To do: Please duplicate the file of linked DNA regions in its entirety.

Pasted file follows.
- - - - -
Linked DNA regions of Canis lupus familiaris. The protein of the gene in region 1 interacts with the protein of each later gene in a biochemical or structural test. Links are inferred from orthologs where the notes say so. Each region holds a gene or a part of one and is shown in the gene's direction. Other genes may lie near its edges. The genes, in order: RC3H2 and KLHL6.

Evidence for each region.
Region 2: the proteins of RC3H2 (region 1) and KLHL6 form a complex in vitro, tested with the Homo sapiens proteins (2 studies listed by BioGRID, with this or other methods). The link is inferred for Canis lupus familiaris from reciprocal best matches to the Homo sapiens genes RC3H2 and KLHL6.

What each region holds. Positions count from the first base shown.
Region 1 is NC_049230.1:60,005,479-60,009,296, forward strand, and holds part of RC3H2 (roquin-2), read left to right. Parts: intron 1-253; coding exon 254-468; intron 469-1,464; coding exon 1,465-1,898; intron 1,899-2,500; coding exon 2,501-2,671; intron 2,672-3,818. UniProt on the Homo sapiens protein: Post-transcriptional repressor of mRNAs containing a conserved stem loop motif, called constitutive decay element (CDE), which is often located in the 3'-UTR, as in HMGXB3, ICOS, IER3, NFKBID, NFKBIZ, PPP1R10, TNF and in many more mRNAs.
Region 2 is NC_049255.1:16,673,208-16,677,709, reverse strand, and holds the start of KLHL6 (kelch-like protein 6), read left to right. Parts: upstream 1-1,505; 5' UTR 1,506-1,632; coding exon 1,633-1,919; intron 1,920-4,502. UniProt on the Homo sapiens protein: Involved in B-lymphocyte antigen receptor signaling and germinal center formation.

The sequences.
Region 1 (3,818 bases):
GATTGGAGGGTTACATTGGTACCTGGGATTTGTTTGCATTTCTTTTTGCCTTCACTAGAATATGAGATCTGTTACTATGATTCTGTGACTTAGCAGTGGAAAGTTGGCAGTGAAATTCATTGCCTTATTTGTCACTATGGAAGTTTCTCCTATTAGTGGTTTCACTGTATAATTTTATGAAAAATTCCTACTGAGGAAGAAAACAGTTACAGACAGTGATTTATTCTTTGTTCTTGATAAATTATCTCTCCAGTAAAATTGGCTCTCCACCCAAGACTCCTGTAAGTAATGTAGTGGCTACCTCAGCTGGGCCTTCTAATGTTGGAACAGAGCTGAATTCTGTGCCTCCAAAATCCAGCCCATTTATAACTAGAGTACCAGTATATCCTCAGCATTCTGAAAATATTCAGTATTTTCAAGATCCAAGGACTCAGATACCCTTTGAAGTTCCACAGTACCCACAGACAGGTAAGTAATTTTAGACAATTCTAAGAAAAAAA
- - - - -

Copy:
Linked DNA regions of Canis lupus familiaris. The protein of the gene in region 1 interacts with the protein of each later gene in a biochemical or structural test. Links are inferred from orthologs where the notes say so. Each region holds a gene or a part of one and is shown in the gene's direction. Other genes may lie near its edges. The genes, in order: RC3H2 and KLHL6.

Evidence for each region.
Region 2: the proteins of RC3H2 (region 1) and KLHL6 form a complex in vitro, tested with the Homo sapiens proteins (2 studies listed by BioGRID, with this or other methods). The link is inferred for Canis lupus familiaris from reciprocal best matches to the Homo sapiens genes RC3H2 and KLHL6.

What each region holds. Positions count from the first base shown.
Region 1 is NC_049230.1:60,005,479-60,009,296, forward strand, and holds part of RC3H2 (roquin-2), read left to right. Parts: intron 1-253; coding exon 254-468; intron 469-1,464; coding exon 1,465-1,898; intron 1,899-2,500; coding exon 2,501-2,671; intron 2,672-3,818. UniProt on the Homo sapiens protein: Post-transcriptional repressor of mRNAs containing a conserved stem loop motif, called constitutive decay element (CDE), which is often located in the 3'-UTR, as in HMGXB3, ICOS, IER3, NFKBID, NFKBIZ, PPP1R10, TNF and in many more mRNAs.
Region 2 is NC_049255.1:16,673,208-16,677,709, reverse strand, and holds the start of KLHL6 (kelch-like protein 6), read left to right. Parts: upstream 1-1,505; 5' UTR 1,506-1,632; coding exon 1,633-1,919; intron 1,920-4,502. UniProt on the Homo sapiens protein: Involved in B-lymphocyte antigen receptor signaling and germinal center formation.

The sequences.
Region 1 (3,818 bases):
GATTGGAGGGTTACATTGGTACCTGGGATTTGTTTGCATTTCTTTTTGCCTTCACTAGAATATGAGATCTGTTACTATGATTCTGTGACTTAGCAGTGGAAAGTTGGCAGTGAAATTCATTGCCTTATTTGTCACTATGGAAGTTTCTCCTATTAGTGGTTTCACTGTATAATTTTATGAAAAATTCCTACTGAGGAAGAAAACAGTTACAGACAGTGATTTATTCTTTGTTCTTGATAAATTATCTCTCCAGTAAAATTGGCTCTCCACCCAAGACTCCTGTAAGTAATGTAGTGGCTACCTCAGCTGGGCCTTCTAATGTTGGAACAGAGCTGAATTCTGTGCCTCCAAAATCCAGCCCATTTATAACTAGAGTACCAGTATATCCTCAGCATTCTGAAAATATTCAGTATTTTCAAGATCCAAGGACTCAGATACCCTTTGAAGTTCCACAGTACCCACAGACAGGTAAGTAATTTTAGACAATTCTAAGAAAAAAA